Jim Morrison

Start Free Trial


Download PDF PDF Page Citation Cite Share Link Share

Last Updated on June 7, 2022, by eNotes Editorial. Word Count: 1720

Williams: On interpreting "The End," I considered for the first time the other day, that the lines "This is the end my only friend," and particularly the lines, "It hurts to set you free but you'll never bother me …" at that point, when I heard that, it occured to me that the song was about a murder, and not just a guy leaving a girl. I didn't decide that, but the possibility opened that the whole thing was the murderer's mind and ah, the stream of consciousness starting from and leading back to … Rothchild: It's interesting that you say that, because Jim is fascinated with the concept, not only as physical death, this is my interpretation, we haven't really discussed it, he's interested in spiritual deaths, conceptual deaths, more than physical deaths actually, you'll find this theme in many of his songs, uh, the line in the song, "The end of nights we tried to die …" Williams: That goes right back to "Crystal Ship." Rothchild: Exactly.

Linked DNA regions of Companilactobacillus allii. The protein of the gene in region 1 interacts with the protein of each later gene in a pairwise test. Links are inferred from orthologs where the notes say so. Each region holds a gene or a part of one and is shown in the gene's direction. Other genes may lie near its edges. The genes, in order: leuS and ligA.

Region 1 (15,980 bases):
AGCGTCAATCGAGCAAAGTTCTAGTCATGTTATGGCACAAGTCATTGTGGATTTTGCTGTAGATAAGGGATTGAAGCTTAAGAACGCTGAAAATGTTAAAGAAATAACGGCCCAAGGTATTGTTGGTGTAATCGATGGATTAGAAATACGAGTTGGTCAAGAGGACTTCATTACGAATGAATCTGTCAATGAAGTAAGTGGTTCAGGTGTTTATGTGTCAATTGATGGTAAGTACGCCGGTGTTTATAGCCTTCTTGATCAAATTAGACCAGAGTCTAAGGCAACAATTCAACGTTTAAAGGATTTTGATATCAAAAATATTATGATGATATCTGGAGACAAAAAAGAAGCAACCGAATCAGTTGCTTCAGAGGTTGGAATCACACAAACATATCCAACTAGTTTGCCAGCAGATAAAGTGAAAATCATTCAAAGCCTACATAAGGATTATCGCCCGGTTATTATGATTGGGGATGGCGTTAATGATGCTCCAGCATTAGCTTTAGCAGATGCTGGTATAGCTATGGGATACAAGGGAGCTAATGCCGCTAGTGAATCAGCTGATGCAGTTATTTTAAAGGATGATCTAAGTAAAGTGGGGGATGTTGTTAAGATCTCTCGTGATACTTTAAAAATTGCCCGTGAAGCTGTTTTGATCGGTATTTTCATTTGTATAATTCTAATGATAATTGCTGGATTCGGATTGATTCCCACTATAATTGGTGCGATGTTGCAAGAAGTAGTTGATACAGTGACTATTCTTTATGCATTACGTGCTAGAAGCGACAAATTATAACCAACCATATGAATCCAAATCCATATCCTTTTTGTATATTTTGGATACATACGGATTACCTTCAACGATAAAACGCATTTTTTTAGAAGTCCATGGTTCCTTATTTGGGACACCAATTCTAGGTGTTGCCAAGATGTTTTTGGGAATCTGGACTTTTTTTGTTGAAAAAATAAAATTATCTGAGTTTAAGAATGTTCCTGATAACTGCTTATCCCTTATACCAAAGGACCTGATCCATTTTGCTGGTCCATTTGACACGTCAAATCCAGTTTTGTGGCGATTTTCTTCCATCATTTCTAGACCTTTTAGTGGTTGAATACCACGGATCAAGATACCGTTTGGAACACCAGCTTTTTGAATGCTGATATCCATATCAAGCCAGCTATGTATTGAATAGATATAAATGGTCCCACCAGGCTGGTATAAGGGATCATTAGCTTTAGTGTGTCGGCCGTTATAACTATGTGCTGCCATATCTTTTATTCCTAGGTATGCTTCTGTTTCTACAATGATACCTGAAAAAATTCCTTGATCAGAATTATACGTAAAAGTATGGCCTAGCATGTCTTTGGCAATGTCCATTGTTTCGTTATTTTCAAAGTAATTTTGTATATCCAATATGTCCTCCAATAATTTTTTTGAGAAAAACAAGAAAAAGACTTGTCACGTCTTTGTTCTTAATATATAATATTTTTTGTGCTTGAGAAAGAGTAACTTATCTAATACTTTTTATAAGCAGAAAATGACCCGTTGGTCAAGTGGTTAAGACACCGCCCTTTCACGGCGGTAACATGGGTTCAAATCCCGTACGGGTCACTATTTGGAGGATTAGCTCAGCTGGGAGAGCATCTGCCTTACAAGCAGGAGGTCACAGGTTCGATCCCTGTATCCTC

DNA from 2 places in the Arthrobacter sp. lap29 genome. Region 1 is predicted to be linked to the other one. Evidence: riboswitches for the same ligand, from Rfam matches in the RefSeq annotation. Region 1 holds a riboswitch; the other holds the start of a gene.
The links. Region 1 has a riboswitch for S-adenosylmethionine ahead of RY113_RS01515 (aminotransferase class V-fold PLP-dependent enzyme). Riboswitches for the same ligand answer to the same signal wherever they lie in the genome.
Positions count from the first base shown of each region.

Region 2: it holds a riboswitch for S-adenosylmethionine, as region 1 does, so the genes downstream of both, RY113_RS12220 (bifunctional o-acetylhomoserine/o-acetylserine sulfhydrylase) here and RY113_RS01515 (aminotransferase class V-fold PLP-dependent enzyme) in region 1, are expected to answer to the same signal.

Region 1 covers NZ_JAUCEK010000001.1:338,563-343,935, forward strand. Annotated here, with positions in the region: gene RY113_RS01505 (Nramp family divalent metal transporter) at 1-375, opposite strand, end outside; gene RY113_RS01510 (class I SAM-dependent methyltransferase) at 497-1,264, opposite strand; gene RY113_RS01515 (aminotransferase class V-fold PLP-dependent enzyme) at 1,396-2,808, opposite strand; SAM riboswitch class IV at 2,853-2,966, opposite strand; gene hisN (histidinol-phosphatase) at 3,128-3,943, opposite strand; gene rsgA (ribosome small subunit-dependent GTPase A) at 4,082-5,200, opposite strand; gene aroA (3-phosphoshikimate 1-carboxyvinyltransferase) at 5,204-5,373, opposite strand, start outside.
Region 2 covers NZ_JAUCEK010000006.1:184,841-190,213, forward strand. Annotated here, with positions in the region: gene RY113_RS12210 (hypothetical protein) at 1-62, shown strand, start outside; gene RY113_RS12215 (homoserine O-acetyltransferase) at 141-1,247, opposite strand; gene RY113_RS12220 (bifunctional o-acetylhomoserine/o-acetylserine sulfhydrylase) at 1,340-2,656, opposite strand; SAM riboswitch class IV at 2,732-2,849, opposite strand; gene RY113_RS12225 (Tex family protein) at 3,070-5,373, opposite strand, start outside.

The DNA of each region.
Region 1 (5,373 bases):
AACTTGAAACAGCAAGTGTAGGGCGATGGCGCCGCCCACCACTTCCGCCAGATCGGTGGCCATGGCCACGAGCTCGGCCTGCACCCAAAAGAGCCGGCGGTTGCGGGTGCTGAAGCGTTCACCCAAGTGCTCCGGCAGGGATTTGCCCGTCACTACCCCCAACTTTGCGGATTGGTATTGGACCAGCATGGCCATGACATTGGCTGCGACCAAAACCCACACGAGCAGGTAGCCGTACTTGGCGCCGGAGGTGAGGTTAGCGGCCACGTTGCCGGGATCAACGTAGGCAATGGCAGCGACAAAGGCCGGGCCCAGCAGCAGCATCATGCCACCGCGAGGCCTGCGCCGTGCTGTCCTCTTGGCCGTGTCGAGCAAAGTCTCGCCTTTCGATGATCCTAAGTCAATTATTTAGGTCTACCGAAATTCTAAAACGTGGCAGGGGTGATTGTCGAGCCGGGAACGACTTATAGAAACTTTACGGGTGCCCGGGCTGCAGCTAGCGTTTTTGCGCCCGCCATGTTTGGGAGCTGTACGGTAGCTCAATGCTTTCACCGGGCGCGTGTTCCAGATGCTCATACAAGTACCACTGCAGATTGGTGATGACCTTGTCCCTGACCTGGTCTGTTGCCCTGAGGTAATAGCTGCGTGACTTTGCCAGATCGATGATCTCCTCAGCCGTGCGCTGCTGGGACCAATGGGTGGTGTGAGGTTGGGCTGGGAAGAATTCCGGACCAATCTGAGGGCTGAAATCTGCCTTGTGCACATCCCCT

Uh, I'm not sure if this is what Jim has in mind but it's almost as if Jim is saying … realize this is my interpretation, and not Jim's cause I've never asked Jim, he presented it to me and said it's for your head, interpret it as you will, Jim's saying almost as a friend, okay, my friend and I take an acid trip, and then I say to my friend this is the end my friend, my only friend, the end of laughter and soft lies, the end of nights we tried to die ah, the line, the end of nights we tried to die, to my mind is a direct reference to the concept that most psychedelics are a form of physical poisoning, that chemicals are a means of reorienting the body through a kind of poison …